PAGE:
in

Moringa! More than meets the eye

We rightly ponder the problem of future food security – in which plants, plant science, and plant scientists (in the broadest sense of that term) have a big part to play. However, just as pressing is concern over sufficiency of fresh – i.e. clean, disease-free, drinkable – water for those hungry humans.

Moringa oleifera
Moringa oleifera (pods and seeds on ground). Image Forest and Kim Starr / Wikipedia

Traditionally, one way of cleaning-up water that’s not fit for human consumption has been to use the moringa plant (Moringa oleifera) as a sort of waterpurifier. Although that can be effective, it leaves behind high amounts of dissolved organic carbon (DOC), from the seeds that are used to clean the water. That DOC can act as a food source that permits and sustains the regrowth of bacteria after 24 hours. Thus, water cleaned by the traditional moringa technique is only drinkable for a limited period after treatment, i.e. it has a short ‘shelf-life’.

Taking that good idea and making it better is what Brittany Nordmark et al. have done. They show that proteins extracted from moringa seeds can be adsorbed to the surface of silica particles (‘sand’) where their positive charges act to attract both negatively-charged DOC and micro-organisms that contaminate the water. This f-sand* system thus has great potential as a relatively cheap – but much-improved – version of the traditional moringa water-purification method, which can be readily made (as this video shows) in places where it’s needed.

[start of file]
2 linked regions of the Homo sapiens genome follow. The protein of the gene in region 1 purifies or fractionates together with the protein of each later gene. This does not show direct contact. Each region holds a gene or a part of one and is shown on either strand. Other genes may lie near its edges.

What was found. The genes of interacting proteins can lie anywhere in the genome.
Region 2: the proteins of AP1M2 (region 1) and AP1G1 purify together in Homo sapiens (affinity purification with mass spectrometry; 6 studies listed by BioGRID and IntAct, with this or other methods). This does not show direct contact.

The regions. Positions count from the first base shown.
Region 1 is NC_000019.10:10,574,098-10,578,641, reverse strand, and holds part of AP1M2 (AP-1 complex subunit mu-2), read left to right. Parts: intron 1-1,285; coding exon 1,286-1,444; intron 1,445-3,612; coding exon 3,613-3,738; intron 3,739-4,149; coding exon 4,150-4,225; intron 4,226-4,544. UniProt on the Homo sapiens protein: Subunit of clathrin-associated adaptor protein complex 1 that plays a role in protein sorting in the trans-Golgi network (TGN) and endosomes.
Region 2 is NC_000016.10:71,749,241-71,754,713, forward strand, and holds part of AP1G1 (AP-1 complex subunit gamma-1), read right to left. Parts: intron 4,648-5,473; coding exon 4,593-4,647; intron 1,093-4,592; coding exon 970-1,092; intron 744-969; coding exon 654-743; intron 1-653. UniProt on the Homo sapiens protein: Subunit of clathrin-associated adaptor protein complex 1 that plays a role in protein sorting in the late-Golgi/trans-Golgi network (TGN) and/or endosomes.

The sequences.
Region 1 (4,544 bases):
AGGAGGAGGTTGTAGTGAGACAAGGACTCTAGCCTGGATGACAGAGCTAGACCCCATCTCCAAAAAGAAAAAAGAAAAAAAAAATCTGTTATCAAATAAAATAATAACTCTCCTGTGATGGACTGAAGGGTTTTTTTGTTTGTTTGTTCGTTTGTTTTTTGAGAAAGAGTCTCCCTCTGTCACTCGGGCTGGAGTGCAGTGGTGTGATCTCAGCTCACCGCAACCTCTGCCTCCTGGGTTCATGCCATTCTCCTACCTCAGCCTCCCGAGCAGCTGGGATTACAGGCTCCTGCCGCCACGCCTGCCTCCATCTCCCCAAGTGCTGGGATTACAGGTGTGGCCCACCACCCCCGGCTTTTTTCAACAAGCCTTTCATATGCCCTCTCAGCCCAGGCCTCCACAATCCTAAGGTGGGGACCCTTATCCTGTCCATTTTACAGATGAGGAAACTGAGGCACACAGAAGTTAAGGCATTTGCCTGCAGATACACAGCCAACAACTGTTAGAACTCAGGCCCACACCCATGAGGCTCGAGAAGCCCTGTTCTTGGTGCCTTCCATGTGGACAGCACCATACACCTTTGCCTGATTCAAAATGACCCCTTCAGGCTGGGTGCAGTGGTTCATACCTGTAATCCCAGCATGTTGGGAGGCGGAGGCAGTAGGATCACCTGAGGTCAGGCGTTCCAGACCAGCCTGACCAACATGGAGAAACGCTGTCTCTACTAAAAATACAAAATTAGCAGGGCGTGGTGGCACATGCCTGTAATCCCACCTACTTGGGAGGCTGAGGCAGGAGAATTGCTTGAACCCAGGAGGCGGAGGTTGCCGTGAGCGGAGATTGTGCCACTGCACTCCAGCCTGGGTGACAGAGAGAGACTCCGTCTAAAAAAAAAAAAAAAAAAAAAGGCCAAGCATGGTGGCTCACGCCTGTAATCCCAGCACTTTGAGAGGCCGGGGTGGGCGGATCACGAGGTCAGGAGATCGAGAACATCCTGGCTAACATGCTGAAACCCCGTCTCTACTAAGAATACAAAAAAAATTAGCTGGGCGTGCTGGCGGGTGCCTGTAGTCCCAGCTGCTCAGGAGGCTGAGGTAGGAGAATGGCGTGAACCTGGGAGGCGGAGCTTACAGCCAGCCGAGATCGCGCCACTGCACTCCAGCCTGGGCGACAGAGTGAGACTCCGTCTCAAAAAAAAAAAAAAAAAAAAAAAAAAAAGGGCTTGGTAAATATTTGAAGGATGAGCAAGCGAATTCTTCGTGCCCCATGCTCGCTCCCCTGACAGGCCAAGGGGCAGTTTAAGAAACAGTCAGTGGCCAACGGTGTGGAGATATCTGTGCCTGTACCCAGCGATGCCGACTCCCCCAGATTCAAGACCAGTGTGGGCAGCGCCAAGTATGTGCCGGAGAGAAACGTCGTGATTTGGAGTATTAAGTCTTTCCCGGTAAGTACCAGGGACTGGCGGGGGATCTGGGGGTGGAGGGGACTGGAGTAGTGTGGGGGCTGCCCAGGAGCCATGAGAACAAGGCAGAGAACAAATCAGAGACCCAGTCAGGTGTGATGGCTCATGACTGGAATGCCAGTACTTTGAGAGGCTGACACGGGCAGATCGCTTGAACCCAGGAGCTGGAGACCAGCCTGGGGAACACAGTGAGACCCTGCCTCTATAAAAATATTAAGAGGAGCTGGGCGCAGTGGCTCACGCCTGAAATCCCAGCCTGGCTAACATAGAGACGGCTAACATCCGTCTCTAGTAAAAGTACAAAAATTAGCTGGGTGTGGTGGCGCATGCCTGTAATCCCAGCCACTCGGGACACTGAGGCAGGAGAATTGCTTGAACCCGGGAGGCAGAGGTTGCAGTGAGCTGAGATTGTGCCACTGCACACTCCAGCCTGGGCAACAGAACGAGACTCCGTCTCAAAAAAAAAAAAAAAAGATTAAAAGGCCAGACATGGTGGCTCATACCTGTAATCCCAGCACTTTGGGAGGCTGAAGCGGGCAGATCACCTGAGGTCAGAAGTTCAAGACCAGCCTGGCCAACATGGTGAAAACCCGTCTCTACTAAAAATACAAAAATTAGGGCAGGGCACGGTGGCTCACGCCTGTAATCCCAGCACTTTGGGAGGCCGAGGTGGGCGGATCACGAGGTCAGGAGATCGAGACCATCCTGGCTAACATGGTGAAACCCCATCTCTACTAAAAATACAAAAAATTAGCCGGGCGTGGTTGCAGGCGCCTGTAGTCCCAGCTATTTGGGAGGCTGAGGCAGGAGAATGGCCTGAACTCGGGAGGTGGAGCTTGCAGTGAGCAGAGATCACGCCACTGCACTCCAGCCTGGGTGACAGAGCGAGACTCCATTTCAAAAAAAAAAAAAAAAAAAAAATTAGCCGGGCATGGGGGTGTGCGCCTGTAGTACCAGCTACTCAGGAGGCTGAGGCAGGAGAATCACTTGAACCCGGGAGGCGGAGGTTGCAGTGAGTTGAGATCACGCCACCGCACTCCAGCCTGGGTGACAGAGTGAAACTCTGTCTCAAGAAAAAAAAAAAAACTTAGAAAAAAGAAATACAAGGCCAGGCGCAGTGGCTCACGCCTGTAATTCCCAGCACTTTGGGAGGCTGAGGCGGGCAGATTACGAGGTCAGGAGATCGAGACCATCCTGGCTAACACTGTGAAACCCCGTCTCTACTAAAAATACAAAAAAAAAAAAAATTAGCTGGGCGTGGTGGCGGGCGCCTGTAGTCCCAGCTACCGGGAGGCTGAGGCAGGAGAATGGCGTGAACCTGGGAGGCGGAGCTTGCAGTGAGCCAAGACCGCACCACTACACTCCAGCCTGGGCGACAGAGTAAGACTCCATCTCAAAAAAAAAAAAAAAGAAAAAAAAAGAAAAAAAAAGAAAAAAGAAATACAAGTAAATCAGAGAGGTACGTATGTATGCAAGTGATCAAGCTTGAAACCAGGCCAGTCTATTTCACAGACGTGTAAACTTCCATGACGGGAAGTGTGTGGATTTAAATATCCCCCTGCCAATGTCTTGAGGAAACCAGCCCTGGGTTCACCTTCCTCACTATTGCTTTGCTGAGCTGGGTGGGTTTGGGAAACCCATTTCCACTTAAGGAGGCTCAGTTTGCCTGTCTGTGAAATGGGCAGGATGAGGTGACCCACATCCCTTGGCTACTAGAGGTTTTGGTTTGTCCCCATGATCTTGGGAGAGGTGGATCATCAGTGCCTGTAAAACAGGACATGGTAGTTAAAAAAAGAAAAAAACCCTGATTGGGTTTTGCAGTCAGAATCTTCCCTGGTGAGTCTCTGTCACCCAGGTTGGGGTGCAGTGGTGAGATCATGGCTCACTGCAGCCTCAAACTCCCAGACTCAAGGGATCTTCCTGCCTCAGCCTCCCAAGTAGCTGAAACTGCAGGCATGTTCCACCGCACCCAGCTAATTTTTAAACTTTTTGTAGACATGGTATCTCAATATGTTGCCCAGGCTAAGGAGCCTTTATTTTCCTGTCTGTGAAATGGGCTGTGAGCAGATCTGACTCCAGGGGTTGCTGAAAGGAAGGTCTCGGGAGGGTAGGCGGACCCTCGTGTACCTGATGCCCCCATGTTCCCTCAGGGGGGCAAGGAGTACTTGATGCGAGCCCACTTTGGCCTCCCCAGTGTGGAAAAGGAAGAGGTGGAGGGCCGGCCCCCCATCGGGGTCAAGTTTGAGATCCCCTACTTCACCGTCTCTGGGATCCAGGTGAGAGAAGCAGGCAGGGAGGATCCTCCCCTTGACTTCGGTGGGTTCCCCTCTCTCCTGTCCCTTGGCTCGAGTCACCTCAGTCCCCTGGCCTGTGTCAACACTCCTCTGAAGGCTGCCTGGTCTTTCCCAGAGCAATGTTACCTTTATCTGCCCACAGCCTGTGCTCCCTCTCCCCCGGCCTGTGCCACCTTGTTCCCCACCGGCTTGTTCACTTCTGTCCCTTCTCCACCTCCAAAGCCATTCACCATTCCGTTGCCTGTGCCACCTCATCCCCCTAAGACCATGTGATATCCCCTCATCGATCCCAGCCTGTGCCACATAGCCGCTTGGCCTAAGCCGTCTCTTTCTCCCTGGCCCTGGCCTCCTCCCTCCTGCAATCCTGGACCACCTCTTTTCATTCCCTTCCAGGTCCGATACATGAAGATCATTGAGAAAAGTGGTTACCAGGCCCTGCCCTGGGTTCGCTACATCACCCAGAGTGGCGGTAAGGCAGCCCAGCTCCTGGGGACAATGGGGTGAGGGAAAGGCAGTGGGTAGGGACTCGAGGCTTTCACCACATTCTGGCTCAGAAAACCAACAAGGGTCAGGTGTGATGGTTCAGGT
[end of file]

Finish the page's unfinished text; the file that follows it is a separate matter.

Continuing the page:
Any problems?

Well, one I see is that to ‘recharge’ the f-sand for reuse you need to wash out the adhered DOC and other undesirables. Presumably that means with clean water, whose supply is the problem in the first place. And, once reset, what do you do with this now-dirty water? But, there’s even more to moringa than just a natural water-purifier. So much more in fact that it has been called the Miracle Tree and is associated with both nutritional and properties, claims and benefits.

One tree that can help solve two of humanity’s greatest insecurities – getting enough of the right kind of food, and access to fresh water (and a third if you include its medicinal virtues…). What’s not to like?

*The ‘f’ of which term apparently stands for ‘antimicrobial functionalized’.

Written by Nigel Chaffey

Nigel is a botanist and was a full-time academic at Bath Spa University (Bath, near Bristol, UK) until 31st July, 2019. As News Editor for the Annals of Botany he contributed the monthly Plant Cuttings column to that august international botanical organ (until March 2019). He remains a botanist and is now a freelance plant science communicator who continues to share his Cuttingsesque items with a plant-curious audience. In that guise his main goal is to inform (hopefully, in an educational, and entertaining way...) about plants and plant-people interactions.

Dark red flowers

Fungus gnats see red when pollinating

Plant-fungi interactions

Kew publishes its State of the World’s Fungi report